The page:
Rebalancing: Let Your Broker Do Heavy Lifting

Fidelity E-mails investors when their portfolio is off balance.

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It's the same idea as the automatic alerts banks offer that notify you when your balance dips below a certain threshold. Beginning this week, Fidelity is giving brokerage clients the option of using a "monitor and alerts" feature, which E-mails investors each quarter when their asset allocation is off its target by more than 10 percent. Fidelity says it's considering also making the tool available to 401(k) investors.

The alert, which is free to brokerage clients, will direct investors to a "monitor" page, where they'll see rebalancing steps they can take. To participate, investors must select a target asset mix by completing a retirement quick check, an income plan, or a portfolio review.

This isn't a completely new concept. WellsTrade account holders at Wells Fargo have access to a portfolio tracker that sends out monthly E-mails notifying investors when their allocations drift. Schwab offers a similar feature for institutional clients.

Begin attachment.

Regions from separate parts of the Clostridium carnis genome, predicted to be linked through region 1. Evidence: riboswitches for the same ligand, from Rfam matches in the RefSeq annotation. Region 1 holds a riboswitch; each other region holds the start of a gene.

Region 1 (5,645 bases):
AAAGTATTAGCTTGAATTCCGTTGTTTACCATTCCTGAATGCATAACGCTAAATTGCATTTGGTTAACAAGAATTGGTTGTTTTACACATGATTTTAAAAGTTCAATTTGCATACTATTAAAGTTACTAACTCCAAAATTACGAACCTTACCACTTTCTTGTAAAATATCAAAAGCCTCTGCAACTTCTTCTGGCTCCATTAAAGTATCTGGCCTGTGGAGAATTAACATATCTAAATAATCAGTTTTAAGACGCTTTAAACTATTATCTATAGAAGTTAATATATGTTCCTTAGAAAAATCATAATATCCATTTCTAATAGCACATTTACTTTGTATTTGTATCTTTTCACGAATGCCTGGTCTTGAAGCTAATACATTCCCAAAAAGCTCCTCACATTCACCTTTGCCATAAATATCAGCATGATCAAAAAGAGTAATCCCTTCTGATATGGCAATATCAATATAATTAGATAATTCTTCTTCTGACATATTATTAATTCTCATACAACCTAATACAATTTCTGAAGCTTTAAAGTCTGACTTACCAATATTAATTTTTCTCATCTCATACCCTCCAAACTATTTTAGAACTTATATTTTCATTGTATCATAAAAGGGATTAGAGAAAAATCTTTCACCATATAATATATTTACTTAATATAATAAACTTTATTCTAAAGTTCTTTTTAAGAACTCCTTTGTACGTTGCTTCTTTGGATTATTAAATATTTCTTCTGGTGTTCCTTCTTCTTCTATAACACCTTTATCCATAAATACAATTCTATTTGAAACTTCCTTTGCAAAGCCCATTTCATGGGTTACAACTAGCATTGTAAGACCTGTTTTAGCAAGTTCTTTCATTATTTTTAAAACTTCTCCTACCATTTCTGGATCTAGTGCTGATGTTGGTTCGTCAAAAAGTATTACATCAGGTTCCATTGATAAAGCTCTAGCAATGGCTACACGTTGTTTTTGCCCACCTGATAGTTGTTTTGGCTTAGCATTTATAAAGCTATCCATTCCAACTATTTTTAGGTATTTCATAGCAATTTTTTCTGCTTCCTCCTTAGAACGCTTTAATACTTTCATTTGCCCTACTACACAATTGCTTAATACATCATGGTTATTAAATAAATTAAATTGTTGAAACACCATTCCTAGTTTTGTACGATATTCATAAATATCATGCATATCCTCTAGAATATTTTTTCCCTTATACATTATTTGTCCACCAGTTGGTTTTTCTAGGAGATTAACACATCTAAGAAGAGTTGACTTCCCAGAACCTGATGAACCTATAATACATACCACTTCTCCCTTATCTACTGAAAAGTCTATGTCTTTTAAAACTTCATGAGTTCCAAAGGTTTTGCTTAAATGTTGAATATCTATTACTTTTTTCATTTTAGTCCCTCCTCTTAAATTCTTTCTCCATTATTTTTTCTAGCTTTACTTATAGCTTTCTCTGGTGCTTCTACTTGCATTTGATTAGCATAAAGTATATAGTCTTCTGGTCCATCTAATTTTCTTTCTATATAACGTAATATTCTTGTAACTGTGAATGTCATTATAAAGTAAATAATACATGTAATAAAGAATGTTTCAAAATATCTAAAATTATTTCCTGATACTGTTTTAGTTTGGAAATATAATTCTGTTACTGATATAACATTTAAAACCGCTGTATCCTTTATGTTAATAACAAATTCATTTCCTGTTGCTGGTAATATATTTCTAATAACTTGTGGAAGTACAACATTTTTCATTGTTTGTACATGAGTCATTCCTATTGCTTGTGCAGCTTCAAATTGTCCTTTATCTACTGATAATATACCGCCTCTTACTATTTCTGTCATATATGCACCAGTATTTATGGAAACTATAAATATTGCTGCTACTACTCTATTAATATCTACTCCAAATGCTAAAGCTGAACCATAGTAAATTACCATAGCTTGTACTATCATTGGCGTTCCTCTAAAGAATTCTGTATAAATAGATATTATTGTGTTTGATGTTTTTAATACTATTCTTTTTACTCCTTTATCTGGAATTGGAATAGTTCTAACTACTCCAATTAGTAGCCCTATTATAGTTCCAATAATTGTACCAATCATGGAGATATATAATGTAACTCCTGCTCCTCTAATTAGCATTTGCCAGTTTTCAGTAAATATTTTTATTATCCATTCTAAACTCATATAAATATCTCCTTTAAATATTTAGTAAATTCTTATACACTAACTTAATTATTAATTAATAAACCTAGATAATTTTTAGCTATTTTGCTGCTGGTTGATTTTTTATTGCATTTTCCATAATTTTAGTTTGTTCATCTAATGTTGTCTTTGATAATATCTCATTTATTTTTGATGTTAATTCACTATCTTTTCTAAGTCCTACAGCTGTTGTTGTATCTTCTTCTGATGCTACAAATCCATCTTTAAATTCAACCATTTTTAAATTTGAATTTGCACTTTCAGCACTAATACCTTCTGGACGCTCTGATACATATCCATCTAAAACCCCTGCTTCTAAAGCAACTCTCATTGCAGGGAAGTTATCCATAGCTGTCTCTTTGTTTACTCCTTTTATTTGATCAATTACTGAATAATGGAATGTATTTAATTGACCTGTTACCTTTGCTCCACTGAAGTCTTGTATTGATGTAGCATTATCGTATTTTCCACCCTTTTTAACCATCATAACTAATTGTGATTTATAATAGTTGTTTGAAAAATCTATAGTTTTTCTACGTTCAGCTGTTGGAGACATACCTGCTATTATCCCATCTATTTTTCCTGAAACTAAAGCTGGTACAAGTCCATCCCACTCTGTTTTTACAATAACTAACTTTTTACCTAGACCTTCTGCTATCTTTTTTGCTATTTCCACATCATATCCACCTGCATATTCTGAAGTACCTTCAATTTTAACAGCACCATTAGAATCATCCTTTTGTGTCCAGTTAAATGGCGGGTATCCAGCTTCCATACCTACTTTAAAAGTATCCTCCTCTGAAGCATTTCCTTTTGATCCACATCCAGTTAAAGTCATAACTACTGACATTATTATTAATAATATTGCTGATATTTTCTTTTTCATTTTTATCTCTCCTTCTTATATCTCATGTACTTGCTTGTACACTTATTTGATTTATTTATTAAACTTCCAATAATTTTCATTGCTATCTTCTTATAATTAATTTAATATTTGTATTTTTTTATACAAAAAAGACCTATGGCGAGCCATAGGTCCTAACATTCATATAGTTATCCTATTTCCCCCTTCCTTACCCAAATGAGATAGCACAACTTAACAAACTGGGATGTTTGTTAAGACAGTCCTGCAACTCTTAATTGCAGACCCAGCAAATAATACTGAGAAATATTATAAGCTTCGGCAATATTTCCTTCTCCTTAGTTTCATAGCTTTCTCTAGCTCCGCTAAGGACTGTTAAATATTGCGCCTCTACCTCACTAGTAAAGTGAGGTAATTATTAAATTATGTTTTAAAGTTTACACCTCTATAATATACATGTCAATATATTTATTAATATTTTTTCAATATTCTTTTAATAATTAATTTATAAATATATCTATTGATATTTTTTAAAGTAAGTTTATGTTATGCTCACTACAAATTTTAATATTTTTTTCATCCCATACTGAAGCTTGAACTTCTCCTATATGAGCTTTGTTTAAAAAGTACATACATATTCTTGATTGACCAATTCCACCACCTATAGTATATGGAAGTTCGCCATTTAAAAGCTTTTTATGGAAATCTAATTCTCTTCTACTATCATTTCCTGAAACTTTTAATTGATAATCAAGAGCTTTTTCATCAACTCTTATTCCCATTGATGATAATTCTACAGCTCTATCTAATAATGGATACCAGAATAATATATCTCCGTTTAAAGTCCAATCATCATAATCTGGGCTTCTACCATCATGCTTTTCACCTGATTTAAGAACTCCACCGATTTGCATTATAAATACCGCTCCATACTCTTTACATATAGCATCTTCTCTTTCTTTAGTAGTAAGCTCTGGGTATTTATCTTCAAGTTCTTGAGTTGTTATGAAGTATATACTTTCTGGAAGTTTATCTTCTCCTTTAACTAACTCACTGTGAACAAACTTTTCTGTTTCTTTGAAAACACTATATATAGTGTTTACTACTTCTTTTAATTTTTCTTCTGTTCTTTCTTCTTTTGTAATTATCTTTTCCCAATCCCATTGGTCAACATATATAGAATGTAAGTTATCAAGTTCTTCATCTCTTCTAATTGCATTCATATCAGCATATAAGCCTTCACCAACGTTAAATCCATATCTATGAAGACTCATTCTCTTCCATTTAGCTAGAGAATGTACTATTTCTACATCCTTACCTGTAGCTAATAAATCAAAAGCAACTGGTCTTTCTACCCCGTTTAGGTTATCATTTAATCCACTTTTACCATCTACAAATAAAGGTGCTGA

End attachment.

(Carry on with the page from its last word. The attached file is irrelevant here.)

Fidelity says only a quarter of Americans reported rebalancing their portfolio in the past six months, according to a March 2007 study. Why should you rebalance? Consider this example from Morningstar's Interactive Classroom:

Say that you originally constructed a portfolio of 60% stocks, 30% bonds, and 10% cash. If left alone over a 20-year period, that portfolio could easily morph into a blend of 84% stocks, 13% bonds, and 3% cash.... If stocks take over your portfolio (as they did in our example), your returns may rise but so will your risk. Moreover, you may find yourself with insufficient cash on hand to meet short-term needs. The only way to return the portfolio to the original risk level is by buying and selling funds until you reach your original allocation.

How often should you rebalance? There are differing opinions on this, but Morningstar says investors who rebalanced at 18-month intervals succeeded in tempering their risk and paid less in capital-gains taxes than those who rebalanced more frequently.